Watch The Tunes: Young@Heart

On March 10th 2017 » By Chris Lay

Young@Heart

There is an absurdly vast selection of music movies and documentaries available on Netflix, Hulu, HBO Go, and on and on and on. But it’s hard to tell which ones are actually worth your 100 minutes. Watch the Tunes will help you pick what music doc is worth your time every weekend. This week’s edition covers Young@Heart, which is currently streaming on Netflix.

Cover groups are a dicey thing. The cynical take is that most of the time they’re a crass cash grab by less talented musicians churning out pale facsimiles of Top 40 staples, but, on the other hand, sometimes you get something truly sublime that adds new dimensions to the original work. Think less Mini Kiss and Lez Zeppelin and more Kurt Cobain’s take on “Man Who Sold The World” or Johnny Cash’s American Recordings album series and you’re headed in the right direction. I’m as much a fan of novelty as the next guy, but its plasticy feeling is a feature not a flaw. While the prospect of octogenarians attacking pop hits might seem like a cheesy hook, Young@Heart ends up presenting not only an unexpectedly unique approach to cover songs, but also might change how you contemplate the later years of life in general.

It’s worth tossing it out there that the Young@Heart Chorus, which was founded all the way back in 1982, are not exactly the first group of singers taking an extreme approach to appropriating pop standards. In the late ‘70s, the Langley Schools Music Project notably recorded Canadian elementary school children singing songs by the likes of David Bowie and the Beach Boys, and it had a similar, if opposite, effect as its elder compatriots. While both of these projects might seem like paths of least resistance when it comes to finding new ways to appreciate music you already have a relationship with, somehow there’s still nothing at all cheap in the experience. On one end of the spectrum you get an undeniable element of innocence that comes through, while on the other you get the weight of wisdom that comes from a life that’s been lived.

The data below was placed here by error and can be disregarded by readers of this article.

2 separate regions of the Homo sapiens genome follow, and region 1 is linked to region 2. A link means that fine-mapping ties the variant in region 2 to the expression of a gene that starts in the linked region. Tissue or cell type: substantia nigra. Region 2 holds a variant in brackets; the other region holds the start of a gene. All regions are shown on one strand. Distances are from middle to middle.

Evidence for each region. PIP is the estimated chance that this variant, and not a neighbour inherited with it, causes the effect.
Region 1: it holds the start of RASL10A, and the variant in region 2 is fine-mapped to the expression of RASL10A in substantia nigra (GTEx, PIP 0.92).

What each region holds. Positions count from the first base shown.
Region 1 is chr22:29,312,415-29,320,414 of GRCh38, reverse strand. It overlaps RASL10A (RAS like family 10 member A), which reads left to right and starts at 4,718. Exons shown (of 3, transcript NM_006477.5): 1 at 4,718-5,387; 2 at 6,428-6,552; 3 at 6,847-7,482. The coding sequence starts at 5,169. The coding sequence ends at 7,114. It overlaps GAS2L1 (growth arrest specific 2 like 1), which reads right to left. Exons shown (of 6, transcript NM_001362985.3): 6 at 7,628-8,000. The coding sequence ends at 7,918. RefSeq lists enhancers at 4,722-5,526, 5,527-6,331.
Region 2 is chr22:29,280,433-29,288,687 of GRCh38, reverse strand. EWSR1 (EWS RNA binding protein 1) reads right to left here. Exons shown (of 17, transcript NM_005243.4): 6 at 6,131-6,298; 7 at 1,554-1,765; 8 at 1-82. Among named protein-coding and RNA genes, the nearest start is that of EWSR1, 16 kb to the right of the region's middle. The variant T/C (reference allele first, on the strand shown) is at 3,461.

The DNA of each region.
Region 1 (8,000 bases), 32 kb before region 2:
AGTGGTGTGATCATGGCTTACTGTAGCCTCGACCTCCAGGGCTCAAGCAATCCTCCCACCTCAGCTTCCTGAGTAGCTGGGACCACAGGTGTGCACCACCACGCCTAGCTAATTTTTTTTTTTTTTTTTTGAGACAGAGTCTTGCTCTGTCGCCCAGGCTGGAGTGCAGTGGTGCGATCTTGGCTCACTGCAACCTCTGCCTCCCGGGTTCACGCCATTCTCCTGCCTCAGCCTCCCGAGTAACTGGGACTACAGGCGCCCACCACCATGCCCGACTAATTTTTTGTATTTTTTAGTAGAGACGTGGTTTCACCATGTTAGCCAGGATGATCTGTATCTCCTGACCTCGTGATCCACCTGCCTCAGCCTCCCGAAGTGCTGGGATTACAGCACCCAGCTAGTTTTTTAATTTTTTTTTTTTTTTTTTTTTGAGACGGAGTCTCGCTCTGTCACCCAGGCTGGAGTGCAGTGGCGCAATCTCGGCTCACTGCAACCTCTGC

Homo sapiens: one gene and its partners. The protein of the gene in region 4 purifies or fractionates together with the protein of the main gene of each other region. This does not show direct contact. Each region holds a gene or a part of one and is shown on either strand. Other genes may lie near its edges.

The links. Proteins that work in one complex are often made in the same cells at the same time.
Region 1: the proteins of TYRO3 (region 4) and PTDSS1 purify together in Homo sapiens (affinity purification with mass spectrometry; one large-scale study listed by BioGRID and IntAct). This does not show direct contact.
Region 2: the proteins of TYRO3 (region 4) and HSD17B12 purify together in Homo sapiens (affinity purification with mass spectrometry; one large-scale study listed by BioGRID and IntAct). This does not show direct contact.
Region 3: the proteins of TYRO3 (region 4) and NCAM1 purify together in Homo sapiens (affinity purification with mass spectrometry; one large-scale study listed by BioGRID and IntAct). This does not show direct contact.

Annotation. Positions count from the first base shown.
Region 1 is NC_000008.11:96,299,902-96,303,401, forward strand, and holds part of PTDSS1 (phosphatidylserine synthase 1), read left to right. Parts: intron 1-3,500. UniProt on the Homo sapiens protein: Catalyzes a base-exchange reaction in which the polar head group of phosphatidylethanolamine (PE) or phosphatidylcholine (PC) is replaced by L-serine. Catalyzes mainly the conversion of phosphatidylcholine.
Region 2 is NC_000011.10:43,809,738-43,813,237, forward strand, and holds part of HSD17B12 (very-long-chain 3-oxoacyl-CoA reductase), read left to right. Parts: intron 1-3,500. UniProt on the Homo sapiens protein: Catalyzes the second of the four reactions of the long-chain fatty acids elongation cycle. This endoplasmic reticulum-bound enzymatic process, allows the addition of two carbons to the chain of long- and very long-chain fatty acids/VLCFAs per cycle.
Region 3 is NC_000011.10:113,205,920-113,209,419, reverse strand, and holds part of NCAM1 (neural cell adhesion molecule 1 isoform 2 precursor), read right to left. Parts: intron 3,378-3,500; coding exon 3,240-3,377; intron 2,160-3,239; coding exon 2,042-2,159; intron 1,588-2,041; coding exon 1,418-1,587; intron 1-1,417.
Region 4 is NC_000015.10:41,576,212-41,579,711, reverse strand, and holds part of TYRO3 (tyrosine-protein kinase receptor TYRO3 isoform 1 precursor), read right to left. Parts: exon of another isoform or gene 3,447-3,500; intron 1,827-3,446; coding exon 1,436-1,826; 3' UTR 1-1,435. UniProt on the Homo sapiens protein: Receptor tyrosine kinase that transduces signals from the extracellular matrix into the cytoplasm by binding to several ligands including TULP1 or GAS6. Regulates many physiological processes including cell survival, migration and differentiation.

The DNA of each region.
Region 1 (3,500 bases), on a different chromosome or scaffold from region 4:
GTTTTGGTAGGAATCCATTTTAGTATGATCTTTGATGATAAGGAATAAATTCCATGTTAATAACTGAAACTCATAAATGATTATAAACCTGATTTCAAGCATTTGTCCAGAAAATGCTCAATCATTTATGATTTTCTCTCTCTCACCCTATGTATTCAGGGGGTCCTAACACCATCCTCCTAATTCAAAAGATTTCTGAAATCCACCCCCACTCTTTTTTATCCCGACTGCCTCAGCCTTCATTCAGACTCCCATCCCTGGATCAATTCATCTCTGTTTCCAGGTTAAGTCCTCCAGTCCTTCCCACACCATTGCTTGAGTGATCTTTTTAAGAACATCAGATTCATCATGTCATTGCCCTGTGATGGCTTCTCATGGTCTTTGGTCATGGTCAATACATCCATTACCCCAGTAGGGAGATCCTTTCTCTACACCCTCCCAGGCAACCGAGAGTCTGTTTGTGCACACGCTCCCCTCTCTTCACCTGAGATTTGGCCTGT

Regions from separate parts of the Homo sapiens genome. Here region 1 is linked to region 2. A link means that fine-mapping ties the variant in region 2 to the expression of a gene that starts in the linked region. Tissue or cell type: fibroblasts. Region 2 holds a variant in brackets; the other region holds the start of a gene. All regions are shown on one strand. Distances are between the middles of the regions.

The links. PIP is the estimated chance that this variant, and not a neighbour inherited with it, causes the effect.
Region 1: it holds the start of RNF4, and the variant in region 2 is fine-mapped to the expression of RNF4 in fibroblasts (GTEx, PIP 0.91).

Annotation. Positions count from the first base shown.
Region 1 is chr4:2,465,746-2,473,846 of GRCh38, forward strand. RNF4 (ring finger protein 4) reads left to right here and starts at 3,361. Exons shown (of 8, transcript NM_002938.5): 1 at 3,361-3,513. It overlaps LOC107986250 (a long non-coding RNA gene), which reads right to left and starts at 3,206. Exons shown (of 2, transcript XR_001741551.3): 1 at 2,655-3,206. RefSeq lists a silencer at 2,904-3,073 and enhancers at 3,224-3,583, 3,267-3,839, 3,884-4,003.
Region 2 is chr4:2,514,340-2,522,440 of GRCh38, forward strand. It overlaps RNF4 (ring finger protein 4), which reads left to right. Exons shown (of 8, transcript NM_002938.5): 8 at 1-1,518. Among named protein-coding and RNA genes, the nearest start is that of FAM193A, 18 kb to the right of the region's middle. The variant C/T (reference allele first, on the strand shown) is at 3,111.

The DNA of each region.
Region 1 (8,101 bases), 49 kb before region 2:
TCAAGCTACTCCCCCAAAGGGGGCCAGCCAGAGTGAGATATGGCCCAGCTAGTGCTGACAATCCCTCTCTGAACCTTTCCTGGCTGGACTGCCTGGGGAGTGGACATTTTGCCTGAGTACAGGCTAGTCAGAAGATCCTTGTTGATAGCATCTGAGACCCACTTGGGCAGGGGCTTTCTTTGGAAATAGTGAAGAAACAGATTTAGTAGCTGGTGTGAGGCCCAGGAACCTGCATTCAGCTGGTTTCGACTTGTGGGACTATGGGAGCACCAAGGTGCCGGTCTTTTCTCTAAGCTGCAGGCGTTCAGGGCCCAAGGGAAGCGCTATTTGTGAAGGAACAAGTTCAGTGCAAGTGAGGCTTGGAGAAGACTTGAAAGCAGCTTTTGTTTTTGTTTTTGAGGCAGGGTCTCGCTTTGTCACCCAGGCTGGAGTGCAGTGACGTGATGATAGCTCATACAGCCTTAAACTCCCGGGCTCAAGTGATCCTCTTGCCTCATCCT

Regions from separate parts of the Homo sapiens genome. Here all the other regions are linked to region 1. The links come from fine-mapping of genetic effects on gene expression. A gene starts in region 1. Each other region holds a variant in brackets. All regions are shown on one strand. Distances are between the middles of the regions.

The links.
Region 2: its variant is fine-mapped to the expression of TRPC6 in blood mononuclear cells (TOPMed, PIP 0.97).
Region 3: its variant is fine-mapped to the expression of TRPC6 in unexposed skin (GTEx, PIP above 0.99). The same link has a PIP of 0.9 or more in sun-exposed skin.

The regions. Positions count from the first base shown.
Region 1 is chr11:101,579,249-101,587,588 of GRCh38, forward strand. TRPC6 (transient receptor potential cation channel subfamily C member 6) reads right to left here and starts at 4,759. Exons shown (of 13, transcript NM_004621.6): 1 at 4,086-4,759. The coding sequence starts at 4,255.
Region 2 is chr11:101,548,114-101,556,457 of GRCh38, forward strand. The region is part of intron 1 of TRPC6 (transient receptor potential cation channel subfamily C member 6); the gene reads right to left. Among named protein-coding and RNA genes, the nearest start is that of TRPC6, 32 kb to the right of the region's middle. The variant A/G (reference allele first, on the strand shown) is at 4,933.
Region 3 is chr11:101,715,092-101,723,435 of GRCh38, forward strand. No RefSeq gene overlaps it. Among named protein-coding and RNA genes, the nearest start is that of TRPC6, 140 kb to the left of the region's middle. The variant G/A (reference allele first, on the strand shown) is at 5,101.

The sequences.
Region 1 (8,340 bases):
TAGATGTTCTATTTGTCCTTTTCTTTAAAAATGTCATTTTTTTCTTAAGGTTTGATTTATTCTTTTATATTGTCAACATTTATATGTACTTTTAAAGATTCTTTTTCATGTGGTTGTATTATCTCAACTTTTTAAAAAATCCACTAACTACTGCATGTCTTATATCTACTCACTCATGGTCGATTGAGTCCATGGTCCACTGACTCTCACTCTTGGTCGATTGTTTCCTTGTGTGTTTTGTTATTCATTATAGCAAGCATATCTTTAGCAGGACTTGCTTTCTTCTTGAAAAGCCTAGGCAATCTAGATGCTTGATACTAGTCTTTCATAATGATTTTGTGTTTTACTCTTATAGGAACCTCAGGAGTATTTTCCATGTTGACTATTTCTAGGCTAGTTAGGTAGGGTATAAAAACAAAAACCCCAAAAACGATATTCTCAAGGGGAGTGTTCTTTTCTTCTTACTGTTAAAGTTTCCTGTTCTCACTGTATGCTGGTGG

It’s worth tossing it out there that the Young@Heart Chorus, which was founded all the way back in 1982, are not exactly the first group of singers taking an extreme approach to appropriating pop standards. In the late ‘70s, the Langley Schools Music Project notably recorded Canadian elementary school children singing songs by the likes of David Bowie and the Beach Boys, and it had a similar, if opposite, effect as its elder compatriots. While both of these projects might seem like paths of least resistance when it comes to finding new ways to appreciate music you already have a relationship with, somehow there’s still nothing at all cheap in the experience. On one end of the spectrum you get an undeniable element of innocence that comes through, while on the other you get the weight of wisdom that comes from a life that’s been lived.